Sightseeing in Portugal is a privilege and joy to those who've sampled the country's warm climate, charming ports and friendly people.
The sea has always been Portugal's first love. The golden beaches and soaring cliffs of the Algarve attract millions of visitors every year. Vibrant, energetic tourist resorts in the South give way to the natural treasures of the Parque Natural de Ria Formosa.
The trademark seven hills of Portugal's historic capital city, Lisbon, stand over a colourful city. Visitors can wind their way through the city aboard the famous Tram 28, and experience mournful Fado music in the Alfama district. Not to be missed is a day trip to the picturesque town of Sintra, nestled in the mountains north of Lisbon. Equally impressive is the walled town of Obidos, with its hilltop castle now turned into a luxury pousada (inn).
Not far away lie the mysterious megalithic monuments of the Cromeleque dos Almendres, situated just outside the lively university town of Evora. Porto, in the north, is an edgy city boasting a historic centre and great food and drink, gateway as well to the famous Port-producing region of the Doura Valley. On the way north to Porto, visitors should stop to take in the atmosphere in Coimbra, former medieval capital of Portugal and home to the country's oldest university dating back to the 13th century.
Portugal's historic seafarers uncovered yet more delights in their travels to the West. The tiny island of Madeira is known as a 'floating garden', hiding a botanical wonderland and famous fortified wine behind its soaring ocean cliffs. Further West lie the Azores, dramatic island landscapes shaped by geological forces within the earth. Visitors can indulge in watersports, see whales and dolphins, hike to volcanic craters and explore the lush scenery.
Castelo de São Jorge
The walls of Castelo de São Jorge sit atop a hill guarding the Tagus, dating from the Moorish occupation in the 10th century. But the site has been a fortress for centuries, possibly from 500 AD. The castle is regarded as the cradle... see full details
The oldest part of Lisbon, the Alfama quarter sprawls down the hillside from below the Castelo de São Jorge. It retains much of the traditional colour and atmosphere from the days when it was the ancient seat of the Saracens. Along the... see full details
The Bairro Alto district is a historic enclave dating back to 1513, reached via the Santa Justa Elevator from the lower city. The colourful district resounds to the calls of vendors and fishmongers while the windows and balconies are festooned with laundry and... see full details
Monument to the Discoveries
One of the most famous sights in Lisbon is the imposing Padrão dos Descobrimentos, situated on the riverbank along Avenida de Brasilia in the district of Belém. Designed to commemorate the Portuguese Age of Discovery, Belém, where the Tagus meets the sea, is the... see full details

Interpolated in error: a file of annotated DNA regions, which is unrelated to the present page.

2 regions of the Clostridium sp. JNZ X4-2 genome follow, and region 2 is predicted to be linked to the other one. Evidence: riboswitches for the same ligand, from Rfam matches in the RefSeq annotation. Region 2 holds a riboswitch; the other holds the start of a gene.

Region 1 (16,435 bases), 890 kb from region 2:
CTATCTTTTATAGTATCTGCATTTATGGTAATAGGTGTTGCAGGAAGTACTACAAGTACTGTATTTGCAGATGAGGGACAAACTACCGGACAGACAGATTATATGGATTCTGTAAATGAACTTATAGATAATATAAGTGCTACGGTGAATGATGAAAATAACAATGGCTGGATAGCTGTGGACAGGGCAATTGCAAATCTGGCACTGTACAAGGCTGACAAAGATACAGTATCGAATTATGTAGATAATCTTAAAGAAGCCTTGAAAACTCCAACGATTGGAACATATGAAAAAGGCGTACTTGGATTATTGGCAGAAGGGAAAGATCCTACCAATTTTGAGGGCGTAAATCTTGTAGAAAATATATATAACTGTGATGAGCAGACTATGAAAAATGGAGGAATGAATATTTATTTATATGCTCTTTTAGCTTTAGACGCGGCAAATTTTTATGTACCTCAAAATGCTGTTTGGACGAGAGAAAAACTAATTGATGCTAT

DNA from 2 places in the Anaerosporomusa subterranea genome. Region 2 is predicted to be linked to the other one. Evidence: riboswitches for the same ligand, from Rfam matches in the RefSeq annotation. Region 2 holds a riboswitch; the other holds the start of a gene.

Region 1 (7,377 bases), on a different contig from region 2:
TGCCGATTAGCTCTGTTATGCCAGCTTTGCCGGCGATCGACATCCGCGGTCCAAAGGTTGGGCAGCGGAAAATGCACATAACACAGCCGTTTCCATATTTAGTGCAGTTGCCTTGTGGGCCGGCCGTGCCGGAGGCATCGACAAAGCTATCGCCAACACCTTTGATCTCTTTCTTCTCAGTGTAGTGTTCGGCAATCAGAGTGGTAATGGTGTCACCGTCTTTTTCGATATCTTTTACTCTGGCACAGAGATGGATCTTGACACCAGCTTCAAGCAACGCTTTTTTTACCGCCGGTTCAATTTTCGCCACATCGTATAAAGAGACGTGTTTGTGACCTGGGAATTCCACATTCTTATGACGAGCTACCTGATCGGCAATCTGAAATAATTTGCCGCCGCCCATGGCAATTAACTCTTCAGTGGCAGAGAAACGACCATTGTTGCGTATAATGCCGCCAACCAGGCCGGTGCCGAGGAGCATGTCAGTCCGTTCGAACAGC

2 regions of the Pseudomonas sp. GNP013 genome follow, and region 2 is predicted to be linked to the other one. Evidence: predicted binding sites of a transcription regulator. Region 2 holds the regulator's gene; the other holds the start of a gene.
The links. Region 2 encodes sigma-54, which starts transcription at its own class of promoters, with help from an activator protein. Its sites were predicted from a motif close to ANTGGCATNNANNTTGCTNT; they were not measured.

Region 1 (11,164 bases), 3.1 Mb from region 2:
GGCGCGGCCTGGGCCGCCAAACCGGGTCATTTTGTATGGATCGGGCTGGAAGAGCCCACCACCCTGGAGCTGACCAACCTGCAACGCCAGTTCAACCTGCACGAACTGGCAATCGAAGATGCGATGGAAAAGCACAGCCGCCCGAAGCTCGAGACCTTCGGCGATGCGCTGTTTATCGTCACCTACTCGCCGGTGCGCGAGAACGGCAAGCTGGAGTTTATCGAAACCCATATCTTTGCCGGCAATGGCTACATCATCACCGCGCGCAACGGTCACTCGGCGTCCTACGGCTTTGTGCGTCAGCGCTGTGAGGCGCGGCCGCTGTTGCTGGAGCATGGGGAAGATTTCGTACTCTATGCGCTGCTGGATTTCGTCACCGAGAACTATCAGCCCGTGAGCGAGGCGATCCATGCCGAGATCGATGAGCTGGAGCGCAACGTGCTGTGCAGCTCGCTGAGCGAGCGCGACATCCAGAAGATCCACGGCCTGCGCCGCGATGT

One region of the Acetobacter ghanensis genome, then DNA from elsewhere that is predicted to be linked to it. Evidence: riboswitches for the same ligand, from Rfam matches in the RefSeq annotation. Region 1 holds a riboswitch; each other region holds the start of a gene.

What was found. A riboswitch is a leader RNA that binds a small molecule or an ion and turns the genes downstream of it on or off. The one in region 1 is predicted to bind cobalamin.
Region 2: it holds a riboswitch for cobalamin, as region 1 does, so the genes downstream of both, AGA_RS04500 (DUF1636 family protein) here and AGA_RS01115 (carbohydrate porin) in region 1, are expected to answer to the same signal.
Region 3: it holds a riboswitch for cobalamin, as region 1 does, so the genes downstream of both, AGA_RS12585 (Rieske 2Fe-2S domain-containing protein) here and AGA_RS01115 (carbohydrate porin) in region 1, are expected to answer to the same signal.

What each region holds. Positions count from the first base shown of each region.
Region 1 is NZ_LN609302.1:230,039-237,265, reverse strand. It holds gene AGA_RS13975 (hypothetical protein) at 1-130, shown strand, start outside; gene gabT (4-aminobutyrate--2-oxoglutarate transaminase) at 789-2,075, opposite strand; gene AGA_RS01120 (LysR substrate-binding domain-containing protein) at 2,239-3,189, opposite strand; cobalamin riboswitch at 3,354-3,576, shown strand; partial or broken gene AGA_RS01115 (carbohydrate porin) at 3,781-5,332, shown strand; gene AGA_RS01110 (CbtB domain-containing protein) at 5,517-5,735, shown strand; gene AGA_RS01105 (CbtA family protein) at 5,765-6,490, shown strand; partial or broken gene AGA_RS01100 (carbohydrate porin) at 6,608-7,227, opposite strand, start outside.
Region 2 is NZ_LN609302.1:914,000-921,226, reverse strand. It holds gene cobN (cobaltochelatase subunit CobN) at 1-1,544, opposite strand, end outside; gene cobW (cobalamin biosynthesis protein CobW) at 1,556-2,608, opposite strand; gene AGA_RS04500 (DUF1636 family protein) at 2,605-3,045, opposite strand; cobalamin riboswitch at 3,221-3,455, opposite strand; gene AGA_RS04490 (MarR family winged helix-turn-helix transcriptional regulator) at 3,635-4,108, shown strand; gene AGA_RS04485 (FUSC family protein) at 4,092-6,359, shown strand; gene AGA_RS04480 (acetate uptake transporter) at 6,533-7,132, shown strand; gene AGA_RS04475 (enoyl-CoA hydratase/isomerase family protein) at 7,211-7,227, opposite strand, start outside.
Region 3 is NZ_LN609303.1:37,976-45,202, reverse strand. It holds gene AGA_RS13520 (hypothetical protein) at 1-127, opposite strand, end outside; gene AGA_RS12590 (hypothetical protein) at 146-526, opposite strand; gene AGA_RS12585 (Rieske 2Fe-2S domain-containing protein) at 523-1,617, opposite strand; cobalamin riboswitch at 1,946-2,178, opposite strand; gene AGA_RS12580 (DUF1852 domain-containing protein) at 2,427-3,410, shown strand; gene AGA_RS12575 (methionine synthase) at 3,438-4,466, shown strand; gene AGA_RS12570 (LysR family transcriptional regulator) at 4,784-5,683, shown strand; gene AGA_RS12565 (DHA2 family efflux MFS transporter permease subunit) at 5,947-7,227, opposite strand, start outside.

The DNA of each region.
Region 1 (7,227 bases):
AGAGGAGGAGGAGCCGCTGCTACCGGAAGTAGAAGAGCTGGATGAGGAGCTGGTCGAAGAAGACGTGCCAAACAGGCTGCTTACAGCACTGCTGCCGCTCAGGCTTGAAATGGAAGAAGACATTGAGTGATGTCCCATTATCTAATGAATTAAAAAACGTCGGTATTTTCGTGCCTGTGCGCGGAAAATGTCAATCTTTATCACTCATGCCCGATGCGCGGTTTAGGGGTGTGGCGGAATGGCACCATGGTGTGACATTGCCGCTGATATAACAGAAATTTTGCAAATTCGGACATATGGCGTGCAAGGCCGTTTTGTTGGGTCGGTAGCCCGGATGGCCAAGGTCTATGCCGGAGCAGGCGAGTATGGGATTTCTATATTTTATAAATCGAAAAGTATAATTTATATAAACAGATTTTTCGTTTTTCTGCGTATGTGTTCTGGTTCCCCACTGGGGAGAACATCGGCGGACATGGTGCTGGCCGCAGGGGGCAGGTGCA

Tower of Belém
Belém Tower, also known as the Tower of Saint Vincent, is a fortified tower located in the civil parish of Santa Maria de Belem. The tower was built in the 16th century to serve as a fortress in the middle of the River... see full details
In 1917, the Virgin Mary allegedly appeared above an oak tree and spoke to three peasant children in the valley of Cova da Iria, 79 miles (127km) north of Lisbon. The children claimed to have seen the apparition on five different occasions, and... see full details
Frederico de Freitas Museum
The Frederico de Freitas Museum in Funchal houses a vast array of decorative pieces. Turkish, Moorish and North African tiles, as well as about 2,000 mugs, trophies and vases are on display, along with Madeiran artefacts, porcelain works, religious sculptures, ancient sacred paintings... see full details
In the heart of the historic section of Funchal stands the Sé do Funchal, the most impressive of Madeira's religious edifices. From outside, the simple rough white stucco and brownish basalt of the catherdral is not all that impressive, but after entering through the... see full details
The historic town of Guimarães is regarded as the birthplace of Portugal. Here, in 1128, Afonso Henriques became the first king of the country. Guimarães has many medieval buildings and fortifications, and has been declared a UNESCO World Heritage Site. One of the... see full details
Marketed as the second best aquarium in the world, the world-class Lisbon Oceanarium is the most impressive achievement of EXPO '98, which used to be an abandoned waterfront. The centrepiece of the stone and glass building is the 1.3 million gallon (5 million litre)... see full details
One of Portugal's most iconic tourist sights, the Jerónimos Monastery is an absolute must-see attraction for visitors to Lisbon. A stellar example of Manueline, also known as Portuguese late-Gothic architecture, the Jerónimos Monastery is a UNESCO World Heritage Site, earning its place in... see full details